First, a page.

Anne Sullivan: a ‘miracle’ teacher

Being a teacher goes beyond just imparting knowledge. It’s a vocation.

Teachers complement parents in the formation of children as human beings and, because of this, the best teachers are always remembered.

Helen Keller maintained a friendship with her teacher Anne Sullivan for over 40 years and even was present at her death. The reason?

It was she who taught Keller how to read and write despite Helen’s being deaf and blind.

Interestingly, Sullivan herself, although not completely blind, had vision problems. She was born in 1866 in a humble home in Massachusetts and, as a child, contracted a disease called trachoma, which over time, made her completely blind.

She enrolled in the Perkins Institute for the Blind in Boston, and had several operations while she was there. Although, she didn’t regain her sight completely, her vision improved greatly, and Sullivan graduated with honors, and was even hired as one of the school’s teachers.

She learned the manual alphabet to help blind children educate themselves so they would not be so marginalized by society.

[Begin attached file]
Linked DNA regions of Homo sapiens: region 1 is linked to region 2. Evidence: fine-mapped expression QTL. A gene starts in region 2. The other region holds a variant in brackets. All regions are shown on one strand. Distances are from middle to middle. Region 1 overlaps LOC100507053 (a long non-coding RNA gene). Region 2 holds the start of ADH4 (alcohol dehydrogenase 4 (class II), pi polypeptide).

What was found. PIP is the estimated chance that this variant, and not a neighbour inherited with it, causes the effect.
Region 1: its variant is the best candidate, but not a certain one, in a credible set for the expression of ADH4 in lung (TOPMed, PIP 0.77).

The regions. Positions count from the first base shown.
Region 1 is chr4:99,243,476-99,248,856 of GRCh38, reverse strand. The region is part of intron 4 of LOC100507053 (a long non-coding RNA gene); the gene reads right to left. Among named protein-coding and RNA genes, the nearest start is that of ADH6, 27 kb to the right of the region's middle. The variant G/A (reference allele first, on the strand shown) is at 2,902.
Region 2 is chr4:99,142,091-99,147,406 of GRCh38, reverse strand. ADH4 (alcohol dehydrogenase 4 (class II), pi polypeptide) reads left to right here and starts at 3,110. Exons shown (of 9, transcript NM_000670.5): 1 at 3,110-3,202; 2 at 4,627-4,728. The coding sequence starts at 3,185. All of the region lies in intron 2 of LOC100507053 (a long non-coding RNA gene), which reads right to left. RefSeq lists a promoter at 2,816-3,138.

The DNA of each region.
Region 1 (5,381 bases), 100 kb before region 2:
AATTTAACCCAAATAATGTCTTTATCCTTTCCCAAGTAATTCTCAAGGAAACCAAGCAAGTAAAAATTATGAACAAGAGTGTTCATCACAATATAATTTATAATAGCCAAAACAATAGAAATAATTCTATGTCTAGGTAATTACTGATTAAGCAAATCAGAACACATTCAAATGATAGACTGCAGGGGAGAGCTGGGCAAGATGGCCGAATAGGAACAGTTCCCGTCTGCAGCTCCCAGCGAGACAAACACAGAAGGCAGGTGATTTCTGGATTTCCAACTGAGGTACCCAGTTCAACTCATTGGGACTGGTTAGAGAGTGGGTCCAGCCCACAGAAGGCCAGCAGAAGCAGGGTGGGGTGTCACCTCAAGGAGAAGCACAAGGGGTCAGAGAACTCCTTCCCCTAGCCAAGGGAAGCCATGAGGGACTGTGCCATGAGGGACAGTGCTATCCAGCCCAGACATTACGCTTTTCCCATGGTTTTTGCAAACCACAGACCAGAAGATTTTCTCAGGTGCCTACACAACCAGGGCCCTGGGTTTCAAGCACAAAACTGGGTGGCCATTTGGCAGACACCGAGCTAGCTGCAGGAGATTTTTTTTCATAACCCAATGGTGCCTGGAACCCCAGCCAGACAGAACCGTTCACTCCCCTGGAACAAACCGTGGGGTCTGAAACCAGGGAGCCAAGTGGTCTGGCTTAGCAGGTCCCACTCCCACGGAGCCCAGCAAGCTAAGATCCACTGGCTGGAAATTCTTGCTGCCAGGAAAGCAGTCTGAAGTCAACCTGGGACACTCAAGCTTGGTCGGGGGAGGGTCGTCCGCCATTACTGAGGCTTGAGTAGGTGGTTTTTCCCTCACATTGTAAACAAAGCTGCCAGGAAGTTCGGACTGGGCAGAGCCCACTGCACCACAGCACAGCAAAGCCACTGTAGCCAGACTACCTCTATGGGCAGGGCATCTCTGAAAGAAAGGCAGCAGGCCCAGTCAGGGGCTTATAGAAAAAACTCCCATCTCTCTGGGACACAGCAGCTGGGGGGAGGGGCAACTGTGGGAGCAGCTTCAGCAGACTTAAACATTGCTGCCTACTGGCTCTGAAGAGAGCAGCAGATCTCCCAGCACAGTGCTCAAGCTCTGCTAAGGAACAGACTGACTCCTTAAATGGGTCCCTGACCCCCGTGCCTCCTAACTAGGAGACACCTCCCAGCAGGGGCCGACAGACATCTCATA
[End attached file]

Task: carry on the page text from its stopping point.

Then the Keller family arrived from Alabama, seeking help for their 7-year-old daughter Helen who had been blind and deaf since she contracted a fever at the age of two, which left her unable to communicate and subject to terrible tantrums.

The Perkins Institute’s director assigned the case to the young Anne Sullivan (then about 20 years old), who went to Alabama with the Kellers.

Sullivan was dedicated to teaching Helen Keller to speak, read and write. She had her touch things with one hand, and in the other, she wrote with her own finger what it was.

For example, while Keller had one hand under running water, Sullivan helped her spell the word “water” with the other. Continue reading


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